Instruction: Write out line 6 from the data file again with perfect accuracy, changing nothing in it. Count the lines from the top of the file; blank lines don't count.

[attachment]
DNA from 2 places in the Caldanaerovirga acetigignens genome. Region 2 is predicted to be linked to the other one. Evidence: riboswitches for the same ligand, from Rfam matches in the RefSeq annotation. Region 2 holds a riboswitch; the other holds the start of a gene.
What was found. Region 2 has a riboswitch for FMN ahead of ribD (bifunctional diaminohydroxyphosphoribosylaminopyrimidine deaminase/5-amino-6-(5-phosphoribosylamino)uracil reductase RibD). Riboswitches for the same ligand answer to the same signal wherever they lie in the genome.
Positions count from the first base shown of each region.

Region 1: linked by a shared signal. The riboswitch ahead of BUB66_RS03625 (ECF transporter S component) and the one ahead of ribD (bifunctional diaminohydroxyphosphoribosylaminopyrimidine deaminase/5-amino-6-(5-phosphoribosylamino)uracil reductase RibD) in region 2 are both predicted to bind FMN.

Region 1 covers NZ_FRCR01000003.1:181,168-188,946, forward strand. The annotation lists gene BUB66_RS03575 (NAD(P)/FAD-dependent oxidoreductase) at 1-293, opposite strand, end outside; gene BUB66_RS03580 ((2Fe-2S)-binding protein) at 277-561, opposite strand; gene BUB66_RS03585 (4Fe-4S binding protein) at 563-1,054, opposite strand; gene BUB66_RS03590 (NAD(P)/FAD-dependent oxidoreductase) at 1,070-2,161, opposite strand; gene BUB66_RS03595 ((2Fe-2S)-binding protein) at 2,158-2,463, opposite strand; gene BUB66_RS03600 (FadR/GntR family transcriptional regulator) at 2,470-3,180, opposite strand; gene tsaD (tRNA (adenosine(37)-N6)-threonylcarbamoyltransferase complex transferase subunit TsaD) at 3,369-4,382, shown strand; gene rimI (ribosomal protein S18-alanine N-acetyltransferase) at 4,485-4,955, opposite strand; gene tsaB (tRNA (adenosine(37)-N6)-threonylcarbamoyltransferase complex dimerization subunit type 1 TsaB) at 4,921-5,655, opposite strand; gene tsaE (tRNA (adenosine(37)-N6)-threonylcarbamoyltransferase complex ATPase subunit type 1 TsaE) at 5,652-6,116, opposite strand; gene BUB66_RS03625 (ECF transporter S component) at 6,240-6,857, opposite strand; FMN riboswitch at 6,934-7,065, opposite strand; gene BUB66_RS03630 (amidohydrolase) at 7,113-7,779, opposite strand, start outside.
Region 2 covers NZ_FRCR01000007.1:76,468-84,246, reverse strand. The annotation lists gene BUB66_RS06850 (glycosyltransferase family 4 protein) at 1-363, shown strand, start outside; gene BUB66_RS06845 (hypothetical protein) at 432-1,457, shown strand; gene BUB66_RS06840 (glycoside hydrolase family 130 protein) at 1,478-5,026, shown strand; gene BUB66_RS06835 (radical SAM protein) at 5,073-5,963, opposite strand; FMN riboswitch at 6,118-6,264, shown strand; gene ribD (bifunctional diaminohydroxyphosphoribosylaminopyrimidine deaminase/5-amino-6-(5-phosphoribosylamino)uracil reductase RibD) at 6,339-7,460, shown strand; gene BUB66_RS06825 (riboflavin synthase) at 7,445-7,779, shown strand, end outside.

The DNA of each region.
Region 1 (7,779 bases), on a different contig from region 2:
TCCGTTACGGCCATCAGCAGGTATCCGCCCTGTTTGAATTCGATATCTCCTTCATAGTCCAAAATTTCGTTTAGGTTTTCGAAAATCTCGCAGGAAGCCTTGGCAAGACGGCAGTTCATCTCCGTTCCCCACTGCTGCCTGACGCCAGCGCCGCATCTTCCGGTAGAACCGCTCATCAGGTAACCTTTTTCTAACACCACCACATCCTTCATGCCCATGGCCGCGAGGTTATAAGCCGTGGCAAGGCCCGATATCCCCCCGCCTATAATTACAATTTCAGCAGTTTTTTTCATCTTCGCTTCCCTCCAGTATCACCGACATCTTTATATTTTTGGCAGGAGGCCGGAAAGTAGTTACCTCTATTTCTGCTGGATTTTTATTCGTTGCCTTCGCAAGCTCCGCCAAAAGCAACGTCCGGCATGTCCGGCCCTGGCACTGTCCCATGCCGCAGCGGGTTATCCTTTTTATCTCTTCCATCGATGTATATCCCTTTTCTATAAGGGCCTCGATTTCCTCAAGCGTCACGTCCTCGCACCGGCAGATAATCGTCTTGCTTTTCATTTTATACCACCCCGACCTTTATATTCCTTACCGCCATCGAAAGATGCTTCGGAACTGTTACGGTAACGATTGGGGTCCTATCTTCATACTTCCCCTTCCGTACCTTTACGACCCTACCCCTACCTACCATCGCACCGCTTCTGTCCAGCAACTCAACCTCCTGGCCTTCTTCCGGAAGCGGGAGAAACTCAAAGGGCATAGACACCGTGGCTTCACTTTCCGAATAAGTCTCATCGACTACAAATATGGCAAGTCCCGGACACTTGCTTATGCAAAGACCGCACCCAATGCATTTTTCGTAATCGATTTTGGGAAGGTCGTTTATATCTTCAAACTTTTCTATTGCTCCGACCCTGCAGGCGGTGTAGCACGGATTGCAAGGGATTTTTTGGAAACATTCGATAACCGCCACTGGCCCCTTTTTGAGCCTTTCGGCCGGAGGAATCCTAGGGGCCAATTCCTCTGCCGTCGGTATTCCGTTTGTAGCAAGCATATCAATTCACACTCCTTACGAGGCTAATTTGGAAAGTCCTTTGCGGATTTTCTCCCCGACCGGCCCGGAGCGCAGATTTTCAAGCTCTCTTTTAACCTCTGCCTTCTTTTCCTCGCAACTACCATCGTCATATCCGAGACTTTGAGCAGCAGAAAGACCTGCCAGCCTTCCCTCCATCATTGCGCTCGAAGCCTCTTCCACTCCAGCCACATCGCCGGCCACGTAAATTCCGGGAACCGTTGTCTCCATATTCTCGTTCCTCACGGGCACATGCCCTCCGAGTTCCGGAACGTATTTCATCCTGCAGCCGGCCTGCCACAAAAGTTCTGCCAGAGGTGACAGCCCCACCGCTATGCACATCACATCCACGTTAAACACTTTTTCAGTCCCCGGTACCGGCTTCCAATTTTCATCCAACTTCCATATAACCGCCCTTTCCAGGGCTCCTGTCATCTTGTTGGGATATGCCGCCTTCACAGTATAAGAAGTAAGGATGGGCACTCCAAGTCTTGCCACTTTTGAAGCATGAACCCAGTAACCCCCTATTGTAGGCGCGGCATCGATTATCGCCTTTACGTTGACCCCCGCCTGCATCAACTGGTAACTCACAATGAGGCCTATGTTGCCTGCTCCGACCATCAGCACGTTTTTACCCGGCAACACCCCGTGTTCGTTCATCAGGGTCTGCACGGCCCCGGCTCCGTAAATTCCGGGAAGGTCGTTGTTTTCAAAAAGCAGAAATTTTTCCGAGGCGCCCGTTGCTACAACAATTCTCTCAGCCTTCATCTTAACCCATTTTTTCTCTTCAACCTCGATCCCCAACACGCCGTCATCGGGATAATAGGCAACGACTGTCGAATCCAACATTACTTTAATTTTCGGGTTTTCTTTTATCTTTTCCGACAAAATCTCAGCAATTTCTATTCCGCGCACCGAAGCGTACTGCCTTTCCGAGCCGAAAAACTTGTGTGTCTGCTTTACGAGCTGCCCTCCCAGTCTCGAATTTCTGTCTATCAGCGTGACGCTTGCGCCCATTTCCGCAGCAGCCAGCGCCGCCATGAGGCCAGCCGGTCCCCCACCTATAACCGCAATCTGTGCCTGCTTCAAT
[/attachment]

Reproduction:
Region 2 covers NZ_FRCR01000007.1:76,468-84,246, reverse strand. The annotation lists gene BUB66_RS06850 (glycosyltransferase family 4 protein) at 1-363, shown strand, start outside; gene BUB66_RS06845 (hypothetical protein) at 432-1,457, shown strand; gene BUB66_RS06840 (glycoside hydrolase family 130 protein) at 1,478-5,026, shown strand; gene BUB66_RS06835 (radical SAM protein) at 5,073-5,963, opposite strand; FMN riboswitch at 6,118-6,264, shown strand; gene ribD (bifunctional diaminohydroxyphosphoribosylaminopyrimidine deaminase/5-amino-6-(5-phosphoribosylamino)uracil reductase RibD) at 6,339-7,460, shown strand; gene BUB66_RS06825 (riboflavin synthase) at 7,445-7,779, shown strand, end outside.